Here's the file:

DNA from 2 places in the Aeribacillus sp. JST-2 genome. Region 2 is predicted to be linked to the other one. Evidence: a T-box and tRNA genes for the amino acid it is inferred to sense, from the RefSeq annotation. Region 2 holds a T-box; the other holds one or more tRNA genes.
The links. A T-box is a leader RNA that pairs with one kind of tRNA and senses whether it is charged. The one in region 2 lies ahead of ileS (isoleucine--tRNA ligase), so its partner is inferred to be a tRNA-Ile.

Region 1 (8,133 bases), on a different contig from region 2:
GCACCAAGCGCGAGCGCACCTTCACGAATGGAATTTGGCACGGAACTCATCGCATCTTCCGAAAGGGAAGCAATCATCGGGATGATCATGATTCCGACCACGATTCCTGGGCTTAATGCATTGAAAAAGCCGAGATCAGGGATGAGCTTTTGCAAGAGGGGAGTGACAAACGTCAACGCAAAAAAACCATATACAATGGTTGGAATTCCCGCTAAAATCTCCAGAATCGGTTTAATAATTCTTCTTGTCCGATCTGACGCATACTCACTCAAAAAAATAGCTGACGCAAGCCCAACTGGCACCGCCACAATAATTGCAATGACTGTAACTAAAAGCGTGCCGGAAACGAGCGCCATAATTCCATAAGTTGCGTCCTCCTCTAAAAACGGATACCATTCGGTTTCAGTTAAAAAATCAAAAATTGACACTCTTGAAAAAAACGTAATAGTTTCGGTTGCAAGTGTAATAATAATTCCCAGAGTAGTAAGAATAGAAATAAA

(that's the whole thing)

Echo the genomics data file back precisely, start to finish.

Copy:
DNA from 2 places in the Aeribacillus sp. JST-2 genome. Region 2 is predicted to be linked to the other one. Evidence: a T-box and tRNA genes for the amino acid it is inferred to sense, from the RefSeq annotation. Region 2 holds a T-box; the other holds one or more tRNA genes.
The links. A T-box is a leader RNA that pairs with one kind of tRNA and senses whether it is charged. The one in region 2 lies ahead of ileS (isoleucine--tRNA ligase), so its partner is inferred to be a tRNA-Ile.

Region 1 (8,133 bases), on a different contig from region 2:
GCACCAAGCGCGAGCGCACCTTCACGAATGGAATTTGGCACGGAACTCATCGCATCTTCCGAAAGGGAAGCAATCATCGGGATGATCATGATTCCGACCACGATTCCTGGGCTTAATGCATTGAAAAAGCCGAGATCAGGGATGAGCTTTTGCAAGAGGGGAGTGACAAACGTCAACGCAAAAAAACCATATACAATGGTTGGAATTCCCGCTAAAATCTCCAGAATCGGTTTAATAATTCTTCTTGTCCGATCTGACGCATACTCACTCAAAAAAATAGCTGACGCAAGCCCAACTGGCACCGCCACAATAATTGCAATGACTGTAACTAAAAGCGTGCCGGAAACGAGCGCCATAATTCCATAAGTTGCGTCCTCCTCTAAAAACGGATACCATTCGGTTTCAGTTAAAAAATCAAAAATTGACACTCTTGAAAAAAACGTAATAGTTTCGGTTGCAAGTGTAATAATAATTCCCAGAGTAGTAAGAATAGAAATAAA